Canadian Immigration: Immigration Minister John McCallum says up to 305,000 new permanent residents could be admitted to Canada this year under the Liberal plan.
TORONTO – Up to 305,000 new permanent residents could be admitted to Canada this year under the Liberal government’s 2016 immigration plan.
Immigration Minister John McCallum says it’s the highest number of projected admissions in decades, reported Canadian Press.
Economic immigrants will continue to make up the majority of newcomers, but the overall numbers of those will be down from previous years.
That’s in part because the Liberals are significantly increasing spaces available for family reunification programs and refugees.
Each November, the government is required to table a document laying out how many new permanent residents it intends to accept in the coming year.
The Liberal government has shifted focus to family reunification and the settlement of refugees, McCallum said.
“This plan sends a message about the importance of family,” McCallum said in Brampton, Ont., on Tuesday.
“It outlines a significant shift in immigration policy towards reuniting more families, building our economy and upholding Canada’s humanitarian traditions to resettle refugees and offer protection to those in need.”
McCallum said Canada will admit between 280,000 and 305,000 new permanent residents in 2016, a record increase from the 260,000 to 285,000 newcomers the previous Conservative government had planned to welcome by the end of 2015, reported CBC News.
The Liberal plan will see Canada admit:
*151,200 to 162,400 caregivers, provincial nominees, and other skilled workers under the economic stream.
*75,000 to 82,000 spouses, partners, children, parents and grandparents of Canadians under the family reunification plan.
*51,000 to 57,000 refugees, protected persons and others admitted for humanitarian reasons.
The Liberal plan also includes admitting 18,000 privately sponsored refugees, “three times more than in earlier years,” McCallum said.
The government has resettled some 25,000 Syrians, a mix of government-assisted and privately sponsored refugees, in four months. The Liberals have also pledged to resettle another 10,000 government-assisted Syrian refugees by the end of 2016.
McCallum said the government will review some of the conditions imposed on Canadians looking to sponsor their children and spouses living overseas, making family reunification a priority.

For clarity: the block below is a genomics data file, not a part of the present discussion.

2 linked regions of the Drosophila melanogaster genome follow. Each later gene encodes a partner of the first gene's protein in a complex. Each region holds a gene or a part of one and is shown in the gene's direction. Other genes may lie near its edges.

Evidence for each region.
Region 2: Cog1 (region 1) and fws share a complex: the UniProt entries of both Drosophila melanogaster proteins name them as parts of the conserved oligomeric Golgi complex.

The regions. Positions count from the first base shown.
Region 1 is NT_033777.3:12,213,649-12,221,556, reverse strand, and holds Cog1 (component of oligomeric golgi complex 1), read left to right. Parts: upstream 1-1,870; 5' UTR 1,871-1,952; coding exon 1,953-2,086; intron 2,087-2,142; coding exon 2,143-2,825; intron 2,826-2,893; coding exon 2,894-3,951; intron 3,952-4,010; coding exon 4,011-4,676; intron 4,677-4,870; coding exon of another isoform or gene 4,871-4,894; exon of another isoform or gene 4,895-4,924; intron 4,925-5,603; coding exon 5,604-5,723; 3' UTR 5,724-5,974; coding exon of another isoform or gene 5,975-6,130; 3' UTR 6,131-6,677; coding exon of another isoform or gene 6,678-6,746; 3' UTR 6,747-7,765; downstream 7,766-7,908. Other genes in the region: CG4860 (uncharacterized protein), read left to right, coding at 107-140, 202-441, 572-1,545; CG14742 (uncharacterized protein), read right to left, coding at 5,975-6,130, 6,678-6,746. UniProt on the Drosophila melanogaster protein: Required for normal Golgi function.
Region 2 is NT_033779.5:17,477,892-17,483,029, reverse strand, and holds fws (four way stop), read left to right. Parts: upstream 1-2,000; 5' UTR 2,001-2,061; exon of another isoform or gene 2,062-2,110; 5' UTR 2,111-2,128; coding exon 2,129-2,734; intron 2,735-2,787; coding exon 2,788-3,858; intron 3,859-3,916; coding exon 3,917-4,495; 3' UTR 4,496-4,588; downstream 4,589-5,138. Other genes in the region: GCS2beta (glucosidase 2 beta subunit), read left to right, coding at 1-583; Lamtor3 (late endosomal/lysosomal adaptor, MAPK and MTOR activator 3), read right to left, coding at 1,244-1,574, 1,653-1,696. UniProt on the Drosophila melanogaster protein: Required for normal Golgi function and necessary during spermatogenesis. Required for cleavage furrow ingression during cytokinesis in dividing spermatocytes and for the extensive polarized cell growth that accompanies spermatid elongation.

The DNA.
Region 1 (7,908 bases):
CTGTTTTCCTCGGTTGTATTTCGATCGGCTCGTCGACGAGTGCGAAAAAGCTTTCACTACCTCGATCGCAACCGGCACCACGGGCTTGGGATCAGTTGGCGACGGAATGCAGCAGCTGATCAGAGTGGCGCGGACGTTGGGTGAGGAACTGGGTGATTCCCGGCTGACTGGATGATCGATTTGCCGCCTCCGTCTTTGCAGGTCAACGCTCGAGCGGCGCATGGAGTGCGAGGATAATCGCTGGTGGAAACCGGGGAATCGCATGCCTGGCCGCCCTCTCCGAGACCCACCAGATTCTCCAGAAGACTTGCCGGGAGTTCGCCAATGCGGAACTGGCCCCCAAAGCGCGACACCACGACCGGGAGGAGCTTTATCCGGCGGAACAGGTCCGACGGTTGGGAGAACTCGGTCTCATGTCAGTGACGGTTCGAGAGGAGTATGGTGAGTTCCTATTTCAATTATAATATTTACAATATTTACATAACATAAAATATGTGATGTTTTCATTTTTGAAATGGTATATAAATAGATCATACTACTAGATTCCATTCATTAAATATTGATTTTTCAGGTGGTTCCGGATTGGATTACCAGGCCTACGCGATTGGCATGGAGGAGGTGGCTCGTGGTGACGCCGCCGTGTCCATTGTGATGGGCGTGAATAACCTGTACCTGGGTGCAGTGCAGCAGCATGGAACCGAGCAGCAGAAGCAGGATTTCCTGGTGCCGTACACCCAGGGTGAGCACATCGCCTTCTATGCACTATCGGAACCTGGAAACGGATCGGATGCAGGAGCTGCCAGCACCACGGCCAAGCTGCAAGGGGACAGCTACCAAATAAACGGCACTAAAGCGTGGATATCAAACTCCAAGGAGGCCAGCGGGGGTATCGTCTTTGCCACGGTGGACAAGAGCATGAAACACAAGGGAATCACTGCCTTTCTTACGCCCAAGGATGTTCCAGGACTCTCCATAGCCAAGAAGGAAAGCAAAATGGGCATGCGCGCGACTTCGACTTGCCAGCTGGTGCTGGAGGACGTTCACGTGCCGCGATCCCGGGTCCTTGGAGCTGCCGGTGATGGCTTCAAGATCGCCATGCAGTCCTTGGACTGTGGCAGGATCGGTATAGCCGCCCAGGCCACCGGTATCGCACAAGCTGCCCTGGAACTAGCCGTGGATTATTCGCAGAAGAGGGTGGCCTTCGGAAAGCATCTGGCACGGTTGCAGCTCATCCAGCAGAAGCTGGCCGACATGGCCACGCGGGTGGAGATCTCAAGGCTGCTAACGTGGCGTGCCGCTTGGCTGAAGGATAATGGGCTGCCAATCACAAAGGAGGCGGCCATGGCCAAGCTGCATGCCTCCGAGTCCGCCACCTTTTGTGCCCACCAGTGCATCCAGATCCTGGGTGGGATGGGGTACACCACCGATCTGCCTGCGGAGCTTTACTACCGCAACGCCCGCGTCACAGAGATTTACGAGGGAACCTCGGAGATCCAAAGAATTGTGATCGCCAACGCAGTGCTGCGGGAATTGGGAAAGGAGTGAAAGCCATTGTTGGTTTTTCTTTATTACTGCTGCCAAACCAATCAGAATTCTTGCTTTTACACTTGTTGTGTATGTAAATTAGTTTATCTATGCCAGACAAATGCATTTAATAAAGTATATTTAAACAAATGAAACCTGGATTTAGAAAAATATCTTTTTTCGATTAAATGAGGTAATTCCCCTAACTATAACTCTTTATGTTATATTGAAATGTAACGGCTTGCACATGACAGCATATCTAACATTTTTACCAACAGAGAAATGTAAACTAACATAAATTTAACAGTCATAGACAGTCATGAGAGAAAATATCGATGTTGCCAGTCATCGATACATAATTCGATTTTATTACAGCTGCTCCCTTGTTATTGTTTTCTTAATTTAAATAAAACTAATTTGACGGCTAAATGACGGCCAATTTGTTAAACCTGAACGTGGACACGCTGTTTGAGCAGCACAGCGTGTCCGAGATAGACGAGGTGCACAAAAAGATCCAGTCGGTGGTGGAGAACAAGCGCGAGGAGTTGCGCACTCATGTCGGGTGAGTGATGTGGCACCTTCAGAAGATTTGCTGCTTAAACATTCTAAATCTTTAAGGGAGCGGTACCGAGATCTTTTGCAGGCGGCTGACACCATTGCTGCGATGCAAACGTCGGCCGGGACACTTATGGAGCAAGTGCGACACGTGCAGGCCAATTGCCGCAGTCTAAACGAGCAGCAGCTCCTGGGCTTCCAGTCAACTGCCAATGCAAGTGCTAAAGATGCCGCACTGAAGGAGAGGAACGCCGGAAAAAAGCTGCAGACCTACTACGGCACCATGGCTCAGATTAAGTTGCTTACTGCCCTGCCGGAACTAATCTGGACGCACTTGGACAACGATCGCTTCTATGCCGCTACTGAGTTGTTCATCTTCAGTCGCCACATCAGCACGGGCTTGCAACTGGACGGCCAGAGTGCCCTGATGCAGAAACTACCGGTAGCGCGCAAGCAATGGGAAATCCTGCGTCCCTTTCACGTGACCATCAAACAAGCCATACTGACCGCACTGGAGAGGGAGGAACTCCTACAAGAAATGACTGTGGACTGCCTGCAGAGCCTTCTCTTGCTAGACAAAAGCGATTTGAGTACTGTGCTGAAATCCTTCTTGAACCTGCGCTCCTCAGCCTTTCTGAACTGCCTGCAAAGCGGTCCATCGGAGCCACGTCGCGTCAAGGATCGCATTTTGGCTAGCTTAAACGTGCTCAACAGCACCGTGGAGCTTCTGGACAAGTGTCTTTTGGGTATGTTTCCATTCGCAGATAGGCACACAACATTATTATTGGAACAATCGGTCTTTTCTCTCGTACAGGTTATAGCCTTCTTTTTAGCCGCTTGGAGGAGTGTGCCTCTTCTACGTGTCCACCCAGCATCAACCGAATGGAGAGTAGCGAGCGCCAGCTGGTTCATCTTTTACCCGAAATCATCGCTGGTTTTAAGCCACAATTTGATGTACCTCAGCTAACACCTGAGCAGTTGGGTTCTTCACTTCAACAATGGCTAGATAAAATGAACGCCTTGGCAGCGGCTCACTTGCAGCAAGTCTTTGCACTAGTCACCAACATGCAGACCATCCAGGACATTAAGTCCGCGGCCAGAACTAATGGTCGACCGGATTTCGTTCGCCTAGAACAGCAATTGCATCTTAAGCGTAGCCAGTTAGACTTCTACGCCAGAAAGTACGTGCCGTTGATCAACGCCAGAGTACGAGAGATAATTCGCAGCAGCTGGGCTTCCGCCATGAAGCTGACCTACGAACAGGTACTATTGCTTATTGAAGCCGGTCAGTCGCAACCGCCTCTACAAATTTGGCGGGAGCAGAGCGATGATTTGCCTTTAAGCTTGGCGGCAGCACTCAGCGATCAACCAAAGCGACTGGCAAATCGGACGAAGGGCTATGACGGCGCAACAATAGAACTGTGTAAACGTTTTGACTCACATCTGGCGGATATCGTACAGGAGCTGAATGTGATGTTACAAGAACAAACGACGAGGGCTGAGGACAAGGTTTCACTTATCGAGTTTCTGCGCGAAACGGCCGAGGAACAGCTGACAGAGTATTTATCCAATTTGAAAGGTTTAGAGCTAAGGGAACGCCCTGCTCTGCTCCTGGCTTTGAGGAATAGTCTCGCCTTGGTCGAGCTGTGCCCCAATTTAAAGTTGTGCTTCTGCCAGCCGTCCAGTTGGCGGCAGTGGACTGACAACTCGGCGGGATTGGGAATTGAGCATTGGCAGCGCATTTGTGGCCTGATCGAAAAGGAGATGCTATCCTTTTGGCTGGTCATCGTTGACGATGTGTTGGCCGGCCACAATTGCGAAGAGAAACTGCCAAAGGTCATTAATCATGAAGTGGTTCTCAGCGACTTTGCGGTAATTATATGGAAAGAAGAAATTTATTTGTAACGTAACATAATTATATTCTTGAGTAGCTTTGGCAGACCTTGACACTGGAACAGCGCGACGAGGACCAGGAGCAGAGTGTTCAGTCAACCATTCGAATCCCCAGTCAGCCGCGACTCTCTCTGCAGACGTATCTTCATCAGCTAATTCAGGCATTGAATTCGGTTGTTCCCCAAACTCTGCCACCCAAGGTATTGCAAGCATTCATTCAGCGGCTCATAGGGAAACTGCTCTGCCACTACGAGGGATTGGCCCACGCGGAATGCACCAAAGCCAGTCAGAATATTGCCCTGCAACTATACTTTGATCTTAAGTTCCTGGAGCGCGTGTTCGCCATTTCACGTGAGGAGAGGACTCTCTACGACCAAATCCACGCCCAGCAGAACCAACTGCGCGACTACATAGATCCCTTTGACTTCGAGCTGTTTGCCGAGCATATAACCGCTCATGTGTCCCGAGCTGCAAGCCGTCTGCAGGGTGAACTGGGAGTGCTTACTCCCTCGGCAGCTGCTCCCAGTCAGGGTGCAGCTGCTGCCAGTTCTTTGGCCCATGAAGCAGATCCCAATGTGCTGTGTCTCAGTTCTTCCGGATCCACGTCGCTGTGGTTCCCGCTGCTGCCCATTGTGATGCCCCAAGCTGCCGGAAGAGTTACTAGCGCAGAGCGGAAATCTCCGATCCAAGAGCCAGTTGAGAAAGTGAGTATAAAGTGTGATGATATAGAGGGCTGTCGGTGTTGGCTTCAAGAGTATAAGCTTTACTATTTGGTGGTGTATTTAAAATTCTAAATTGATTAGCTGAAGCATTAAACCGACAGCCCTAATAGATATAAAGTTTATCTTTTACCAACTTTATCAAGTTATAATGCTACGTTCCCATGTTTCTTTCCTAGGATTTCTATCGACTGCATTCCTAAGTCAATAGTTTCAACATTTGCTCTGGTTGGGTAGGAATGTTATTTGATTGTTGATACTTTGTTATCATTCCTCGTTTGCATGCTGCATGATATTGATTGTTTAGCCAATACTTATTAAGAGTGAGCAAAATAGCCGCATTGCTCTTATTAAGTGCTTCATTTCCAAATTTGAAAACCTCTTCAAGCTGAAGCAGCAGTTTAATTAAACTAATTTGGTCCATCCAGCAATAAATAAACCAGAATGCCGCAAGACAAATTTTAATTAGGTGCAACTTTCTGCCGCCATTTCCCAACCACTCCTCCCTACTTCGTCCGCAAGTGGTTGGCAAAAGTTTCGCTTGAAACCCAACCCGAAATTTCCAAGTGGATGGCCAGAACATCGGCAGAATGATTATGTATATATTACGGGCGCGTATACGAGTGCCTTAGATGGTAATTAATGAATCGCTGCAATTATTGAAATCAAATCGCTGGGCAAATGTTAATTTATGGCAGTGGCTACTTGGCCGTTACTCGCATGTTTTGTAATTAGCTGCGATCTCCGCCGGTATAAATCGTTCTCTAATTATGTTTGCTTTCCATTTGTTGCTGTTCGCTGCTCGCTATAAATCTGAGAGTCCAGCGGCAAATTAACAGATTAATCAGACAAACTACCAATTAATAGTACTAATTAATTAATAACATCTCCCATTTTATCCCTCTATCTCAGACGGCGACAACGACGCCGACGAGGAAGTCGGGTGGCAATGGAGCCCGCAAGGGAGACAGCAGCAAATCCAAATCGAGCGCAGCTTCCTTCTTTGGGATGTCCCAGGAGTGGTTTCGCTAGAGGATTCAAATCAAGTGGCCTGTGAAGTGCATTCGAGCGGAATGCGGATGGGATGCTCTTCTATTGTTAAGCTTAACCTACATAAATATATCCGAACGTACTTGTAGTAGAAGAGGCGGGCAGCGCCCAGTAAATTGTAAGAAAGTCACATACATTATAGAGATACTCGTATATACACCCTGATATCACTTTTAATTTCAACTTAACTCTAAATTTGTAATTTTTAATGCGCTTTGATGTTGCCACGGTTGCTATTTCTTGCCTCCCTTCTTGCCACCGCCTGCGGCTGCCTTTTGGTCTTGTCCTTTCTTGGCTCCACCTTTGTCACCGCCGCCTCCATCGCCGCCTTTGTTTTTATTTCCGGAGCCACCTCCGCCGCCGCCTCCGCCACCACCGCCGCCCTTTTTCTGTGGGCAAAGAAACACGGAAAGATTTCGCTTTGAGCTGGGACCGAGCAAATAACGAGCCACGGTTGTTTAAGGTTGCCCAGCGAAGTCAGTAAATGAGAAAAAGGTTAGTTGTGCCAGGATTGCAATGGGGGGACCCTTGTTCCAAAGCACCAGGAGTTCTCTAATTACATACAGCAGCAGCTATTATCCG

“The government of Canada will make family reunification an important priority because when families are able to stay together, their integration to Canada and ability to work and grow their communities all improve,” McCallum said in a much-anticipated report tabled in Parliament on Tuesday.
“We will work to restore the maximum age for dependants to 22 from 19 and re-examine the two-year conditional permanent residence provision for sponsored spouses.”
In its annual report to Parliament, the Liberal government is also pledging to:
*Eliminate the $1,000 labour market impact assessment (LMIA) fee for families looking to hire caregivers for family members with physical and mental disabilities. An LMIA is a document employers must file to prove the need to hire a foreign worker over a Canadian one.
*Review the express entry system launched in January 2015 “to provide more opportunities” for applicants who have Canadian siblings.
*”Expand and monitor the use of biometrics” to verify the identity of all temporary and permanent residents who need a visa or permit to enter Canada.
Conservative immigration critic Michelle Rempel denounced the government’s decision to admit fewer economic immigrants.
“These cuts to economic immigration come at a time when our workforce is aging, our economy is slowing, and refugees are waiting for months to have long-term affordable housing,” Rempel said during question period,
While the Liberals have doubled the cap to 10,000 parent and grandparent sponsorship applications, they hope to issue up to 20,000 visas — a target that remains unchanged from last year.
NDP immigration critic Jenny Kwan said she is “disappointed” to see the level for parents and grandparents sponsorship stay the same as it was under the Conservatives.
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